The report portrayed a labor market that continues to strengthen almost exactly two years after the pandemic hit the US Mike Fratantoni, chief economist at the Mortgage Bankers Association, said it bolsters the case for the Fed to begin raising interest rates at their meeting in mid- March. Fed Chairman Jerome Powell told a US House panel this week he’d propose a rate increase at the meeting.
“This report is likely to reaffirm recent comments from Federal Reserve officials indicating that they still plan to increase rates at their upcoming March meeting, despite the market volatility stemming from the situation in Ukraine,” Mr. Fratantoni said.
However, wage growth slowed, a potential sign that the labor shortage is easing as more people enter the workforce. The average hourly earnings of private-sector workers rose a penny from a month earlier, the smallest gain in 13 months. In January, earnings had risen by 19 cents. Meanwhile, the labor-force participation rate—the share of people employed or looking for work—rose to 62.3% from 62.2%.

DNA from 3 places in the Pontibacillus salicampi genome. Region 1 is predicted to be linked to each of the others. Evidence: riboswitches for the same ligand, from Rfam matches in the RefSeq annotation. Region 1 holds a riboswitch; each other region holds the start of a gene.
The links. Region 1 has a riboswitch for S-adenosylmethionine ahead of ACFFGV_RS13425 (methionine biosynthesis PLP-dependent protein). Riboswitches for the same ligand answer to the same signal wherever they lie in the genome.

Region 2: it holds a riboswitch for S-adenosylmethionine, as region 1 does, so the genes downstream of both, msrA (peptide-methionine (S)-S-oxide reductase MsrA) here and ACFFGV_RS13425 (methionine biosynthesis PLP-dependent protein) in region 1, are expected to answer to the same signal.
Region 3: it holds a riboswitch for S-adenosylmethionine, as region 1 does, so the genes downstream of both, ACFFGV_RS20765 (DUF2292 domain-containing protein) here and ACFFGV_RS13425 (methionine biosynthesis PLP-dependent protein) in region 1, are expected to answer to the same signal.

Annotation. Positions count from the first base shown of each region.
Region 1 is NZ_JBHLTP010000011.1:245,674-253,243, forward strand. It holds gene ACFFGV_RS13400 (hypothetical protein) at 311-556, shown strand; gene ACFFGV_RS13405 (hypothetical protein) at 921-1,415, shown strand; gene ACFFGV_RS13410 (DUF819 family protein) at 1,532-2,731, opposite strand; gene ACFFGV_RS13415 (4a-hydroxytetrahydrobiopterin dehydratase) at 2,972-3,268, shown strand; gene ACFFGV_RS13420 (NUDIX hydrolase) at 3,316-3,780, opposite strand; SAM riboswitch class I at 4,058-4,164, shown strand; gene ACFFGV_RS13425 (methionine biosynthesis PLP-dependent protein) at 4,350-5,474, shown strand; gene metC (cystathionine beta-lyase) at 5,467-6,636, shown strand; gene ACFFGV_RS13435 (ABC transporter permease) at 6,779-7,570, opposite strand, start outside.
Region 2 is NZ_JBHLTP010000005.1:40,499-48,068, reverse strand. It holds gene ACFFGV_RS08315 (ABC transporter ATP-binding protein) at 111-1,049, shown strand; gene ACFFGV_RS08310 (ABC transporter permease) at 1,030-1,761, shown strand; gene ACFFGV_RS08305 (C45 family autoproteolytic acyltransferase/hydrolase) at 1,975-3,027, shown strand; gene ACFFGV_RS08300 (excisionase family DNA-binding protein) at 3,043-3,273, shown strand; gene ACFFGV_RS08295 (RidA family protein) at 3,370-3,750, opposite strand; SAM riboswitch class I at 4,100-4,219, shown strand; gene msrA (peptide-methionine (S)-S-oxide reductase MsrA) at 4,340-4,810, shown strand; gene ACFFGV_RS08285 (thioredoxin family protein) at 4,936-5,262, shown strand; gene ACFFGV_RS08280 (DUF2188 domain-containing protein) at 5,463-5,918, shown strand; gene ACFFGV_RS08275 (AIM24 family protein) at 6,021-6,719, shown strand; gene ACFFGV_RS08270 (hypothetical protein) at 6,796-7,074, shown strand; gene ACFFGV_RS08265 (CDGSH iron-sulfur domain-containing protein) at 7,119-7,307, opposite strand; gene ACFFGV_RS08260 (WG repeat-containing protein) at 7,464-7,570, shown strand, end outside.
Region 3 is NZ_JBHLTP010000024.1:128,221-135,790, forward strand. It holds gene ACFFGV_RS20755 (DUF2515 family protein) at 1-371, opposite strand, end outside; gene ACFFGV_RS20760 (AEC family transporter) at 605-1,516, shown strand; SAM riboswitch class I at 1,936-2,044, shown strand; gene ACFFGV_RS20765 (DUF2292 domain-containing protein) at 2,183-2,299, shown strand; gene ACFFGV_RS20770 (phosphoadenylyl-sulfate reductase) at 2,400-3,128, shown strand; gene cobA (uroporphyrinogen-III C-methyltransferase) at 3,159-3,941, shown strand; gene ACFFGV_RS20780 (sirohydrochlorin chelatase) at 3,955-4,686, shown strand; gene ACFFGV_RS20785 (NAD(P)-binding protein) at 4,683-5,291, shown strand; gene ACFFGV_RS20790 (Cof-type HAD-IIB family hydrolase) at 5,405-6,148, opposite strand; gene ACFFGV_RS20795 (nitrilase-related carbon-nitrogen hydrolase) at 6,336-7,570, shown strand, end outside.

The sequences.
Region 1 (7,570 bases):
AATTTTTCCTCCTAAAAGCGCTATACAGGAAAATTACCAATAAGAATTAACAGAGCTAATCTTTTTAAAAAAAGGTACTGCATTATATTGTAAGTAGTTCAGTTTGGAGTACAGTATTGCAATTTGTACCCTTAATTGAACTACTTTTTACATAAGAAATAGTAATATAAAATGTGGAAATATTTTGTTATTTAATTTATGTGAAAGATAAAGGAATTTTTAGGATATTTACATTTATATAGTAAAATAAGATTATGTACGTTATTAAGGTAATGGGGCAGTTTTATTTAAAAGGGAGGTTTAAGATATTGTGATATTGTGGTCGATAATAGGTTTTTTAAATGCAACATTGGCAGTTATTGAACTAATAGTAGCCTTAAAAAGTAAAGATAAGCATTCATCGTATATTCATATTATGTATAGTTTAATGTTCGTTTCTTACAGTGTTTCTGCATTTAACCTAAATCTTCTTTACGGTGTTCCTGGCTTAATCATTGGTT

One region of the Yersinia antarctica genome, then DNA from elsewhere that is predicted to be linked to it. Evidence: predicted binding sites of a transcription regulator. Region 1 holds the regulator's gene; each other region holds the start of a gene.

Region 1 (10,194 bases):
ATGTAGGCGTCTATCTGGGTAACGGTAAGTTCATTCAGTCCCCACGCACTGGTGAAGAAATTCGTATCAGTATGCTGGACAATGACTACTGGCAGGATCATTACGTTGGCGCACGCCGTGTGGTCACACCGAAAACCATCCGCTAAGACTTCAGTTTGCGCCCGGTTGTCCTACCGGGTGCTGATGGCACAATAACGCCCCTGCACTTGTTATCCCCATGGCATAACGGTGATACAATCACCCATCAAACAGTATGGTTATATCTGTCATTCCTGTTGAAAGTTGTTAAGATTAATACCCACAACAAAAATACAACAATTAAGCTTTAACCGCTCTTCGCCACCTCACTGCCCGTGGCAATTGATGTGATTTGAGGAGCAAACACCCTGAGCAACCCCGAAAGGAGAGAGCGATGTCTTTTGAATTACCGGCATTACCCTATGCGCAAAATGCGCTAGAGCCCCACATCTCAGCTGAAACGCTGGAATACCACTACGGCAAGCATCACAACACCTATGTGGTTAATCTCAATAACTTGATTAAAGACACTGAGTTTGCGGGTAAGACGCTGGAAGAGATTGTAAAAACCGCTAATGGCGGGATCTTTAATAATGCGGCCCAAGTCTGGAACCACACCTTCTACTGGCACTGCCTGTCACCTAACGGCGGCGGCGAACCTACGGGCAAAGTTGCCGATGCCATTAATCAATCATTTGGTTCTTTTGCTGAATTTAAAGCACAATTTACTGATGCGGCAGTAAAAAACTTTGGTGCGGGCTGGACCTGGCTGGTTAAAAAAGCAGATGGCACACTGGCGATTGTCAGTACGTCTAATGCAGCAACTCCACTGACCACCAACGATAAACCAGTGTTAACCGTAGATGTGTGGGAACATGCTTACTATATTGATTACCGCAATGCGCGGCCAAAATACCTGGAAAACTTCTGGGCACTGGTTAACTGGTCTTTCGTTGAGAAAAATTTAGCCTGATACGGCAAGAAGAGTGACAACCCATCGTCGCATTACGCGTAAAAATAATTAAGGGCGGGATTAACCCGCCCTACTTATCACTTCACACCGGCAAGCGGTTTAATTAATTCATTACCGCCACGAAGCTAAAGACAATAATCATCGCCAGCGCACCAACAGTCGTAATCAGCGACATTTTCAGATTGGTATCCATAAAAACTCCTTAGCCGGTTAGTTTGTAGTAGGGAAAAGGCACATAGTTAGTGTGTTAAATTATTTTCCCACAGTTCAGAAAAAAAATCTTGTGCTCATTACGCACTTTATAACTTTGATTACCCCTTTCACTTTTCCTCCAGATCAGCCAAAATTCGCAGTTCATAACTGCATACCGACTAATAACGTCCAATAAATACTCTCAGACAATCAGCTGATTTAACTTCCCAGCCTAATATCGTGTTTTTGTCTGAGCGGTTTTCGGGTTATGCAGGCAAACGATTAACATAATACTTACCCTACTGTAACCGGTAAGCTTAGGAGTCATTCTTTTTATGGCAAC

The decline in unemployment came from people who had been unemployed for a short amount of time. The number of people jobless for less than five weeks fell by 286,000, while those unemployed for six months or more held steady.
“The labor market continues to be quite hot,” said Nick Bunker, an economist at Indeed. “It looks like the labor market is still primed for lots of strong employment growth.”
While virus infections have failed sharply since their peak in mid-January, employers say they continue to struggle to find workers as they respond to a high level of spending from households. Though some workers have come off the sidelines in recent months, the labor force remains depleted, with many older workers having retired, immigration down sharply and some younger and middle-age workers remaining at home.
With the supply of workers still constrained, the labor market could be approaching—or perhaps is at or beyond—the level of employment that can persist without stoking stronger inflation.
Inflation-adjusted gross domestic product eclipsed pre-pandemic levels last summer, but employment hasn’t fully recovered.
The US had 2.1 million, or 1.4%, fewer workers in January than in February 2020. Employers are hiring but not as quickly as they desire. A short supply of labor and rising wages are two of several factors contributing to inflation increasing at the fastest rate in four decades.